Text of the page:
Oct 7, 2016

Red: Retired Operatives are Lethal and Heterosexist

I just saw Red (2010), a wisecracking caper movie about a bald, crotchety retired CIA agent  Frank Moses (Bruce Willis), probably so named to reflect the saying "older than Moses," although Bruce Willis was only in his fifties.

He teams up with other crotchety retired operatives, nursing-home bound cancer patient Joe (Morgan Freeman), brain-fried conspiracy nut Marvin (John Malkovich), elegant assassin Victoria (Helen Mirren), and blustering retired Russian spy Ivan (Brian Cox), plus Sarah, the call-center girl he's been perving on (Mary-Louise Parker) to find out why the CIA is trying to kill them all.

Hint: it has something to do with a village in Guatemala that was "liquidated" in 1980, and a cover-up that goes all the way up to...well, that would be telling.

By the way, RED stands for "Retired, But Extremely Dangerous."

I haven't seen such a vigorous and unnecessary defense of old people  since The Golden Girls.

There's a lot of galavanting around the country, but every set is so bright and shiny that you can't really tell where they are.  The witty banter is so nonstop, and the agents are so super-competent tat I had trouble believing they were ever in danger.  Fifty CIA agents descend on Frank's house, and he calmly escapes and walks away.  He easily breaks into the super-secure CIA headquarters, accosts William Cooper, the CIA agent in charge of his case, and vigorously beats him up, even though Cooper is half his age and armed.

 An assassin shoots at Marvin, and he returns fire so skillfully that the bullets meet halfway and explode.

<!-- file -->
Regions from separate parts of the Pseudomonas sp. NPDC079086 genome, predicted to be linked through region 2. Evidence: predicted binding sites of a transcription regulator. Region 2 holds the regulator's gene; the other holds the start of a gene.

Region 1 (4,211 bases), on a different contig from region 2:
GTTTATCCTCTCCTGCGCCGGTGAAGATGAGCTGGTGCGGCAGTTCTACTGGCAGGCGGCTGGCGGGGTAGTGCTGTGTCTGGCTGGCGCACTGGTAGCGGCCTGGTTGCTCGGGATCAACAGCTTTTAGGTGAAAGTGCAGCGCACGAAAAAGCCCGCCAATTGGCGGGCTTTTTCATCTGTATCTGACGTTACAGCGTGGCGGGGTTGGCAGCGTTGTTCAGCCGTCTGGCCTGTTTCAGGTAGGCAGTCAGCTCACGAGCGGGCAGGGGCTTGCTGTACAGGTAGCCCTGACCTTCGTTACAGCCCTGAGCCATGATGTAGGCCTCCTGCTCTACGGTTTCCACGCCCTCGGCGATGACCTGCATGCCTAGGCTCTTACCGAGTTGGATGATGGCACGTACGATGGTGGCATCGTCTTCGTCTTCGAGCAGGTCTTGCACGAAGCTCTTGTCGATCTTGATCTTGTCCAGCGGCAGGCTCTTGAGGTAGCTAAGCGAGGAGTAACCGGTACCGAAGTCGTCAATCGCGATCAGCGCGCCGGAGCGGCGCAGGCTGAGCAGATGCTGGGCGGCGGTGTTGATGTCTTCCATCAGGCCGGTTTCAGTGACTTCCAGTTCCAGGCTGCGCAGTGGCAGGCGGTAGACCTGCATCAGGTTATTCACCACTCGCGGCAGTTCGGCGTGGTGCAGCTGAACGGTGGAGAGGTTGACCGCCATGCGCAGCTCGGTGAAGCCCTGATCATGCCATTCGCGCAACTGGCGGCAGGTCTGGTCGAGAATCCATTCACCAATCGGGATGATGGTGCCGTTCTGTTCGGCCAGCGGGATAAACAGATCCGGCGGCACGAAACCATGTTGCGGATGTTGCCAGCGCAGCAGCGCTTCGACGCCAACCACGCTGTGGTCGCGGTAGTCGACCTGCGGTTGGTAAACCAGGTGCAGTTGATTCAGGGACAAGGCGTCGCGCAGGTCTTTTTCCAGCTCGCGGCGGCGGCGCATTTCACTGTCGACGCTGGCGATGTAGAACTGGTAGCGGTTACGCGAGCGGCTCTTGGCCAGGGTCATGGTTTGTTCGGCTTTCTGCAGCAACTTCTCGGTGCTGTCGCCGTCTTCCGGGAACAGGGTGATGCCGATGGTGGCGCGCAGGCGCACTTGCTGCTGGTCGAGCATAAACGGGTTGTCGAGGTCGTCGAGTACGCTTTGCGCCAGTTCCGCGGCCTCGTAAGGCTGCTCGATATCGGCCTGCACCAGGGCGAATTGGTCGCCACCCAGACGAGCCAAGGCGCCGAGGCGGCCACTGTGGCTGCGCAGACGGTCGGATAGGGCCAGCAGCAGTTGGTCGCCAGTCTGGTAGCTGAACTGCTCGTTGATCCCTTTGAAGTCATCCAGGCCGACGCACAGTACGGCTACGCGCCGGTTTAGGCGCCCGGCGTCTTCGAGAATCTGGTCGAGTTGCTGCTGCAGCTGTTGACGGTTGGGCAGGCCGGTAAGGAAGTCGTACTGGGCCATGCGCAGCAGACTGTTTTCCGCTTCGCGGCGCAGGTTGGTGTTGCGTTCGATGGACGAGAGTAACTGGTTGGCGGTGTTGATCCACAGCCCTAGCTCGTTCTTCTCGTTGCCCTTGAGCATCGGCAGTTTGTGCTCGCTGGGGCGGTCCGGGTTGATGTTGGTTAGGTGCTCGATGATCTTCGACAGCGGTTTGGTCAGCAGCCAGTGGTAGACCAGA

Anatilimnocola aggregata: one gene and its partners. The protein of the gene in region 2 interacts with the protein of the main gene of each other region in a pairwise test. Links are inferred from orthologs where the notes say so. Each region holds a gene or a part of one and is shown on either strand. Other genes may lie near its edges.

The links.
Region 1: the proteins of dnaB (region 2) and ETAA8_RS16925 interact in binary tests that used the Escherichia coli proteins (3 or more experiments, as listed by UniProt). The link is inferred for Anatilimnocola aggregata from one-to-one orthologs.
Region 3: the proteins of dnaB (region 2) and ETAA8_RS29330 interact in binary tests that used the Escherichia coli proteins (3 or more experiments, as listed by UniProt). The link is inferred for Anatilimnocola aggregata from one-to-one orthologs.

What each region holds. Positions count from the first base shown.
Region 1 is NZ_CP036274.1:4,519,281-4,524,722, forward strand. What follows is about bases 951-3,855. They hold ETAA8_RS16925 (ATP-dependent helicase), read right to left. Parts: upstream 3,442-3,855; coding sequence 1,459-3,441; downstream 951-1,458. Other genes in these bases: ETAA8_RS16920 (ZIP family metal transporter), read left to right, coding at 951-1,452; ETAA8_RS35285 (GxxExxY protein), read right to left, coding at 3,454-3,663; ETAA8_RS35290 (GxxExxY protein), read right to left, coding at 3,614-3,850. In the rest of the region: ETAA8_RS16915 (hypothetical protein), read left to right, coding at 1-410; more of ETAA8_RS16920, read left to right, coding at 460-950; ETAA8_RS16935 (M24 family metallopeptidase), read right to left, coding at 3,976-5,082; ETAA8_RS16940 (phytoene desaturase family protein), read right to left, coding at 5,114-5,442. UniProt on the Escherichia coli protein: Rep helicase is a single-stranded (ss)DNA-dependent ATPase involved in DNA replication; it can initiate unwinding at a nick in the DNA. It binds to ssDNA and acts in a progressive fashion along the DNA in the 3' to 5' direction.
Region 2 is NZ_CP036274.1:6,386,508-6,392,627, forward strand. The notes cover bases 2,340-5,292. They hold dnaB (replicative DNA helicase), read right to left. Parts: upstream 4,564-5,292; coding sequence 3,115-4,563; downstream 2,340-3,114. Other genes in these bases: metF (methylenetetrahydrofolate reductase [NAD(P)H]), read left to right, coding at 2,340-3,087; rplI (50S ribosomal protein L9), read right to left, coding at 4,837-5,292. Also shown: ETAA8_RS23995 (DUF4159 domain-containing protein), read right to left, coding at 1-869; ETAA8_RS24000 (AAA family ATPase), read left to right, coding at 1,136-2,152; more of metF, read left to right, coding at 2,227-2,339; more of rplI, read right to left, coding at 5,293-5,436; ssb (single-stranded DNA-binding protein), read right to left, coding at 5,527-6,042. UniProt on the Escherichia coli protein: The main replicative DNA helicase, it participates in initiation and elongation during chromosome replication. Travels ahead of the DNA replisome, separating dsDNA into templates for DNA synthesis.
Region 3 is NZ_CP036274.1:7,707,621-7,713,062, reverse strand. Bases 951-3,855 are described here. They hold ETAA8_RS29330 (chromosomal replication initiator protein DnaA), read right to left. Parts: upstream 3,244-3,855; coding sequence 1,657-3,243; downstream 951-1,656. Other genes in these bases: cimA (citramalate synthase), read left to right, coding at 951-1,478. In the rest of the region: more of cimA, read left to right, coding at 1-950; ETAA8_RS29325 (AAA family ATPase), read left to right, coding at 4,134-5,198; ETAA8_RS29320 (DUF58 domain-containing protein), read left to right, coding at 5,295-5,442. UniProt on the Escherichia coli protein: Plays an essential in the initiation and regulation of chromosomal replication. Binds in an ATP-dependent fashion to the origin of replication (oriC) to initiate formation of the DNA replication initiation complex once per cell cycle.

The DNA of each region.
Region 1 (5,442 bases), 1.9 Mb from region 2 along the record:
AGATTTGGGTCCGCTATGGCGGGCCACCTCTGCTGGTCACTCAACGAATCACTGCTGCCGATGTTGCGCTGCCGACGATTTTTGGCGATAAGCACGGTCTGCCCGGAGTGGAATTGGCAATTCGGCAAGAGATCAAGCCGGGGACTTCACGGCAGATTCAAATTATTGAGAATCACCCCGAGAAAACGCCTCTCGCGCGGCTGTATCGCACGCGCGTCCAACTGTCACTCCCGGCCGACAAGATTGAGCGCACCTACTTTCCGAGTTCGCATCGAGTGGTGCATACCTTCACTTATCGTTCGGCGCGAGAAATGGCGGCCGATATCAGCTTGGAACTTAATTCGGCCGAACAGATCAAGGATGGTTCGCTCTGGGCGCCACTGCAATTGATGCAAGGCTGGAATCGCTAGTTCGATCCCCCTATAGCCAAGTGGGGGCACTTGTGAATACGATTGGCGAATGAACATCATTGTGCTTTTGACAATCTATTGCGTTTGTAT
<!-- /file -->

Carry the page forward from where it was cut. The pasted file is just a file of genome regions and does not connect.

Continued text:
Victoria is shot, yet still manages to elude the bad guys and make wise-cracks.

I know it was supposed to be a comedy, but in the end, it was so darn implausible that I kept saying "No way!"  The actors seem to be having a lot more fun than I was.

And why was it set at Christmastime, when no one mentioned Christmas?  The ornaments and Christmas trees everywhere were distracting.

Beefcake: None.  Although several very hot actors appeared in minor roles, like Alec Rayme (top photo) as a cop, or Greg Bryk as a firefighter, nobody took their shirts off.

Gay Content: None.  Frank and Marvin joke that William Cooper has "cute hair," and that's it.

Heterosexism: Nonstop.  The clash between work and heterosexual romance is a constant theme.  Frank has never dated anyone before because work was so pressing.  Victoria once dated Ivan, but the CIA disapproved and order her to assassinate him (as a compromise, she put three bullets in his chest).  They get back together.  Cooper is a "family man," a wife and kids that are "everything."  Frank and Sarah spend the last scene smooching.

Homophobia:  Yep.  In the first scene, Sarah notes that she's gone so long without a date, her landlady thinks she's gay.  Ok, last I heard, lesbians go on dates.

Frank says "I try not to judge," that is, "I try not to look down on gay people for their deficiency."

Hey, Frank, last I heard, being gay wasn't a deficiency.  I almost turned off the movie on the spot.

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